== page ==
Enabling and checking I2C on the Raspberry Pi using the command line for your own scripts

Most people know that you can enable the I2C port using raspi-config.

raspi-config also offers a non-interactive mode, where you can drive it’s functionality using command line parameters to it.

Reading the current state of the I2C port on the Raspberry Pi

Here is how to read the current state of the I2C port:

sudo raspi-config nonint get_i2c

This command will return:

  • 1 if the port is disabled
  • 0 if the port is enabled

Attention: in this case the logic is bash scripting! “0 means true or no error, and all other numbers mean an error code”. This got me at first!

Note: nonint stands for “non-interactive”

Enabling I2C on the Raspberry Pi using one simple command

Again using raspi-config we can set the state of the I2C port. Using raspi-config has the advantage that it takes care of many additional things for you, and should be upwards compatible. Behind the scenes, raspi-config will edit /boot/config.txt for you, for example, and also update the device tree.

Here is how to enable the I2C port:

sudo raspi-config nonint do_i2c 0

Again, note that 0 means true / on here!

Here is how to disable the I2C port:

sudo raspi-config nonint do_i2c 1

1 means “false” or off for this purpose.

Checking that I2C is enabled

raspi-config in non-interactive mode

as mentioned above, you can read the state of the I2C port with

sudo raspi-config nonint get_i2c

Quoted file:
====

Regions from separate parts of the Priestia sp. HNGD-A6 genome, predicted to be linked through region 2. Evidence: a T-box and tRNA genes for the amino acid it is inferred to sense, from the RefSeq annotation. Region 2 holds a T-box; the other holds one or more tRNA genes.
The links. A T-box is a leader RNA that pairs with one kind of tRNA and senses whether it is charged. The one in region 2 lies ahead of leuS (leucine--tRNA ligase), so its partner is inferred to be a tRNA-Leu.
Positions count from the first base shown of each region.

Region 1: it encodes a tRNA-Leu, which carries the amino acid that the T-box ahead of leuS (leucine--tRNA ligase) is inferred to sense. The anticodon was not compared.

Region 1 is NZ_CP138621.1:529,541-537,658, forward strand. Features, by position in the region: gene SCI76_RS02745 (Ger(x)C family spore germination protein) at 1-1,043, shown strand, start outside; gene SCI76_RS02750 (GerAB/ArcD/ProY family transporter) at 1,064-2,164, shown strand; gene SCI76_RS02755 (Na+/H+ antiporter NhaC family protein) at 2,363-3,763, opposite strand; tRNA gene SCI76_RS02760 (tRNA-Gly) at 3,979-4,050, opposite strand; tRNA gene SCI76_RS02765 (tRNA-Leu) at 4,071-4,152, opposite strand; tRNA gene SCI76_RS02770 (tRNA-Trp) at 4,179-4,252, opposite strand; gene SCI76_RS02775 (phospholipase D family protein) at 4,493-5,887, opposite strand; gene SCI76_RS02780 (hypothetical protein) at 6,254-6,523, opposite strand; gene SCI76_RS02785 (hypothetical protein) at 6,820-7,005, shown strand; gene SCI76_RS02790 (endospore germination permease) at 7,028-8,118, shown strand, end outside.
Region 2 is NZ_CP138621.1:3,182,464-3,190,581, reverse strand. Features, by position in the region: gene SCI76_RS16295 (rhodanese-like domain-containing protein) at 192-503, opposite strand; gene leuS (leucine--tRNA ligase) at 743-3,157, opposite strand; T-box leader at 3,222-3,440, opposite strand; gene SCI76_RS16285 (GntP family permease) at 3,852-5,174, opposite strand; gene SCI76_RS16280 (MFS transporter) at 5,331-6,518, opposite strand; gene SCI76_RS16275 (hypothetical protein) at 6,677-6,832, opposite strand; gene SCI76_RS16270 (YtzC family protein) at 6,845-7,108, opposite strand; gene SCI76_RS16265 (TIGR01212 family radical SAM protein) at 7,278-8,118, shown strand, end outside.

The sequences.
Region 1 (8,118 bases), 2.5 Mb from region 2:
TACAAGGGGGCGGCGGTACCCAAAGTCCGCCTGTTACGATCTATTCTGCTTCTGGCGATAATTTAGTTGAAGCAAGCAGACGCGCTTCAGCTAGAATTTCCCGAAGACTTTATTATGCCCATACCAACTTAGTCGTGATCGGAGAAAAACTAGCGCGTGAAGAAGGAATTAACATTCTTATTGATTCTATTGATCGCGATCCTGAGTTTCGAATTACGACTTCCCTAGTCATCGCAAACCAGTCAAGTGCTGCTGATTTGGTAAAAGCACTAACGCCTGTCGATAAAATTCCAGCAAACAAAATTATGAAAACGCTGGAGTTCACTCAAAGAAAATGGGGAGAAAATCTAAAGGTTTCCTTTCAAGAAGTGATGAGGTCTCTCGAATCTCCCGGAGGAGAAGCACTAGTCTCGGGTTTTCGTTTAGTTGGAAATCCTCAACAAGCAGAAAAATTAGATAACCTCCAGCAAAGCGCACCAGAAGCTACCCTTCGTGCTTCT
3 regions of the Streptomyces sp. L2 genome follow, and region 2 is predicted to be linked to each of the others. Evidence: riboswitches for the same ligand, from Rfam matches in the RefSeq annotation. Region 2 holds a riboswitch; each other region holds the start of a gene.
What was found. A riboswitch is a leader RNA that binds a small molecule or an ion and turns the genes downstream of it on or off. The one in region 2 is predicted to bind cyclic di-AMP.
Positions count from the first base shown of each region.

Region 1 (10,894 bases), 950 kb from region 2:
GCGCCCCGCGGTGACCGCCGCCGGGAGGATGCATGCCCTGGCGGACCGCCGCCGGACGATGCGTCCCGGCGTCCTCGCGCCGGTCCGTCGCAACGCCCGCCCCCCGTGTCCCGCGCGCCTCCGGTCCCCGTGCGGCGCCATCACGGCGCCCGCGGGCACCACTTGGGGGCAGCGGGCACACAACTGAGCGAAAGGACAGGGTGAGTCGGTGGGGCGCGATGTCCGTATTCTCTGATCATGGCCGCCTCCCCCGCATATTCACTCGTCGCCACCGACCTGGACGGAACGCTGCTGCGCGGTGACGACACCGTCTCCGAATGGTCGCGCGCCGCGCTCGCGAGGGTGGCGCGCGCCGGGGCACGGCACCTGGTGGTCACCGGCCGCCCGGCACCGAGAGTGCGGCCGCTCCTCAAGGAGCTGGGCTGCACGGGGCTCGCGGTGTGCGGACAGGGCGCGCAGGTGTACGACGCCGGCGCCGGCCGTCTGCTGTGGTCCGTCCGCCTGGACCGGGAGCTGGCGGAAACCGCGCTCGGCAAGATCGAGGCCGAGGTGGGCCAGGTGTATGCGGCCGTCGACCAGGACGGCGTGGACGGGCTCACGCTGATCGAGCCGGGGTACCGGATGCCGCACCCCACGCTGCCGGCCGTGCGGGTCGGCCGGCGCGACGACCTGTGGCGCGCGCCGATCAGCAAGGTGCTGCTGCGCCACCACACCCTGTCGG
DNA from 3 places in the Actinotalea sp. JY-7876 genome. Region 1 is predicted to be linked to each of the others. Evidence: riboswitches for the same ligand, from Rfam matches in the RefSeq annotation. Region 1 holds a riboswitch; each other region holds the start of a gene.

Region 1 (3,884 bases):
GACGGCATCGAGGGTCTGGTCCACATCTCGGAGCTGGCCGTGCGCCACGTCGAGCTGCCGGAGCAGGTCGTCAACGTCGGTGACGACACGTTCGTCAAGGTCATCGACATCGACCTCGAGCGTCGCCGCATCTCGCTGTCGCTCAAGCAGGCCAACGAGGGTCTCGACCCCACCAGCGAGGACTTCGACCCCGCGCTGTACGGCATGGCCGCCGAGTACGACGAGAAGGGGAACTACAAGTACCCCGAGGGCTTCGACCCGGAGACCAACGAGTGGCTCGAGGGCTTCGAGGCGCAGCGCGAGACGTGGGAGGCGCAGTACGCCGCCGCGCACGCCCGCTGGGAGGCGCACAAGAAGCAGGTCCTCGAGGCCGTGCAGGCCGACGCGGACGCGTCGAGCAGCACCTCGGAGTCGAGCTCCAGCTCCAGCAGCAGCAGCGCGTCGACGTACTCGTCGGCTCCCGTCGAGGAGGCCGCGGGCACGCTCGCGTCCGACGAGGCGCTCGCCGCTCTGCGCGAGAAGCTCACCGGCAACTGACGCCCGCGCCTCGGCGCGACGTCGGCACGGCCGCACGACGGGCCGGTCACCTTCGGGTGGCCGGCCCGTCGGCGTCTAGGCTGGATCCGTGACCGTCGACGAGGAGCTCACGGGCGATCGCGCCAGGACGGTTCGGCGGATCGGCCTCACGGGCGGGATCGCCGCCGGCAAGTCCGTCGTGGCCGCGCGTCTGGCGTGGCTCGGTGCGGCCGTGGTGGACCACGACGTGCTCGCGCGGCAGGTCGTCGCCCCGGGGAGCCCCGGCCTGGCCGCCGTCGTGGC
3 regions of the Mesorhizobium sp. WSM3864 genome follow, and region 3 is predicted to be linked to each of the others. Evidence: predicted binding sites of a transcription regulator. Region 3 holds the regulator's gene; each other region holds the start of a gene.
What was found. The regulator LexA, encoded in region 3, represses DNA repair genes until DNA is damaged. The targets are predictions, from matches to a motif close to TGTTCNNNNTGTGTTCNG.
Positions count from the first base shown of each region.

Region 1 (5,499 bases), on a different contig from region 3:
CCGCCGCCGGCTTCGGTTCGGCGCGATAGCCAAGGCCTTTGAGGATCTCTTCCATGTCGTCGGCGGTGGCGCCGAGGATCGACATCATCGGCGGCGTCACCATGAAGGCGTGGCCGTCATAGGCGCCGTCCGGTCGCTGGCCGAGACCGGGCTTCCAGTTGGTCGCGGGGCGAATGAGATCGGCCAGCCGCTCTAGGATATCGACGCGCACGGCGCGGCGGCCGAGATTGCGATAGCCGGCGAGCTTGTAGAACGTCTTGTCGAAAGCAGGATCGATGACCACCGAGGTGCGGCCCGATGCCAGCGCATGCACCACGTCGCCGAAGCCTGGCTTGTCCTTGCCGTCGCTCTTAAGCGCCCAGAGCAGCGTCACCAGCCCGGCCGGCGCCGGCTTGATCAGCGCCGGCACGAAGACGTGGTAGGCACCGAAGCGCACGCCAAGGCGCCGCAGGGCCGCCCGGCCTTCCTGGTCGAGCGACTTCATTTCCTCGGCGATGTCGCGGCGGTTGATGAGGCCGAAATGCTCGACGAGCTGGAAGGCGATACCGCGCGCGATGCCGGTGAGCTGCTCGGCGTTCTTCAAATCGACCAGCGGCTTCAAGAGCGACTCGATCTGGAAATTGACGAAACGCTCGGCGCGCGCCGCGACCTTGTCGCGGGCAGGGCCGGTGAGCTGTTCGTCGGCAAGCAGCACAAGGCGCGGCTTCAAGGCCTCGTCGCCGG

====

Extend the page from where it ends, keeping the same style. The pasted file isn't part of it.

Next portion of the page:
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The screenshot shows the output when the I2C port is enabled (0 = true)

I2C device node

When I2C is enabled on the Raspberry Pi, you will also see a /dev node for it:

ls /dev/i2*

/dev/i2c-1

Note: on the first Raspberry Pi models the I2C port exposed to users was I2C 0, so one would expect /dev/i2c-0

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The screenshot shows that the i2c-1 node exists in /dev

gpio readall

Here is the output of

sudo gpio readall

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For BCM 2 and 3, you see “SDA1” (I2C data) and “SCL1” (I2C clock) under Name. Also the mode is ALT0, which corresponds to the I2C function on these particular pins (GPIO2, GPIO3).

Note that BCM 2 and 3 is the Broadcom numbering, not the GPIO pinout. The GPIO pin position is the first column in “Physical” (pins 3 and 5).

(You can refer to this document, page 102, for an overview of the different GPIO pin modes if you are interested)

lsmod

lsmod will show you I2C modules which are loaded:

lsmod | grep i2c

i2c_bcm2835            16384  0
i2c_dev                20480  0

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so no difference to I2C being disabled.

i2cdetect:

A final test is to run i2cdetect to scan the address range. For modern Pis, you will need to specify 1 as the port:

sudo i2cdetect -y 1

this will output a table of the currently detected I2C devices.

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note: as, in my case, no I2C devices were attached, no I2C devices show up – this output is expected.

Checking that I2C is disabled

raspi-config in non-interactive mode

as mentioned above, you can read the state of the I2C port with

sudo raspi-config nonint get_i2c

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The screenshot shows the output when the I2C port is disabled (1 = false)